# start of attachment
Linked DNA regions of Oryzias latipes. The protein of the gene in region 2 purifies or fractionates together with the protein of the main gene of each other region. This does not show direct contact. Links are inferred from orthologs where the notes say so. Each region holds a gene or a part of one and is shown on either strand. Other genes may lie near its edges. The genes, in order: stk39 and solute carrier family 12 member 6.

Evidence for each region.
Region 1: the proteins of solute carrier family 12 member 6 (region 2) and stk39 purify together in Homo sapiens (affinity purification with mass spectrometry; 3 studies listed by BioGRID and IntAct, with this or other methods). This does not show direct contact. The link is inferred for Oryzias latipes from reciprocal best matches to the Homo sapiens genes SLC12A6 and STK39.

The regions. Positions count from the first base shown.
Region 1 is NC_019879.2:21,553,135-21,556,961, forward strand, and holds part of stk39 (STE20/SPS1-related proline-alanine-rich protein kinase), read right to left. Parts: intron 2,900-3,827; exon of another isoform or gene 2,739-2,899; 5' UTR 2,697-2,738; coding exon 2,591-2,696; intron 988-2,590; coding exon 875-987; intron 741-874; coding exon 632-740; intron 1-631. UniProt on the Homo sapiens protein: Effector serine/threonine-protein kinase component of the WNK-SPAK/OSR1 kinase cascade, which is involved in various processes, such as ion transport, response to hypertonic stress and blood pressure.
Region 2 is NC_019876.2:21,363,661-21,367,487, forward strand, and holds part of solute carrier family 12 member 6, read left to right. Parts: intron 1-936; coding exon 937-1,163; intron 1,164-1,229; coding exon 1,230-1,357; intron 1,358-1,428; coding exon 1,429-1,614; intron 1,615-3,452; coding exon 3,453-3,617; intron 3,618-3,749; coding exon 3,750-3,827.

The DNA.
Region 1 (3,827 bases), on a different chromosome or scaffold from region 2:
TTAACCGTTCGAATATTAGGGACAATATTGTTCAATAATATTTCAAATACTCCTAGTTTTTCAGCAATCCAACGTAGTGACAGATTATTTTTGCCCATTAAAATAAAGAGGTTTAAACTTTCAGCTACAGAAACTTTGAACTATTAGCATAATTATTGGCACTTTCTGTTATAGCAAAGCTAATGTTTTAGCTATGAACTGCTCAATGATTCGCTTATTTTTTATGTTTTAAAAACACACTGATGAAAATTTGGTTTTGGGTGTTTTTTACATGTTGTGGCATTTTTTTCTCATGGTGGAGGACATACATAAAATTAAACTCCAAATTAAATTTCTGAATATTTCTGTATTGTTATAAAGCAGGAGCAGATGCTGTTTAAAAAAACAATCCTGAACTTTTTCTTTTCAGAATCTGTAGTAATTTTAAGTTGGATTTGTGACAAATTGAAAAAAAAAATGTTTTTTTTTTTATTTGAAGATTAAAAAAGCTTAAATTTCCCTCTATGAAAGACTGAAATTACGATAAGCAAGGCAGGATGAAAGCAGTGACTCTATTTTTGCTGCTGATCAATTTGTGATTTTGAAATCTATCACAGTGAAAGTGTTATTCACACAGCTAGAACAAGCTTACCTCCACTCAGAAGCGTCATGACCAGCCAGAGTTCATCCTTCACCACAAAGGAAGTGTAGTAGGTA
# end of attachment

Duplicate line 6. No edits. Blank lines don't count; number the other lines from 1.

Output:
Region 2 is NC_019876.2:21,363,661-21,367,487, forward strand, and holds part of solute carrier family 12 member 6, read left to right. Parts: intron 1-936; coding exon 937-1,163; intron 1,164-1,229; coding exon 1,230-1,357; intron 1,358-1,428; coding exon 1,429-1,614; intron 1,615-3,452; coding exon 3,453-3,617; intron 3,618-3,749; coding exon 3,750-3,827.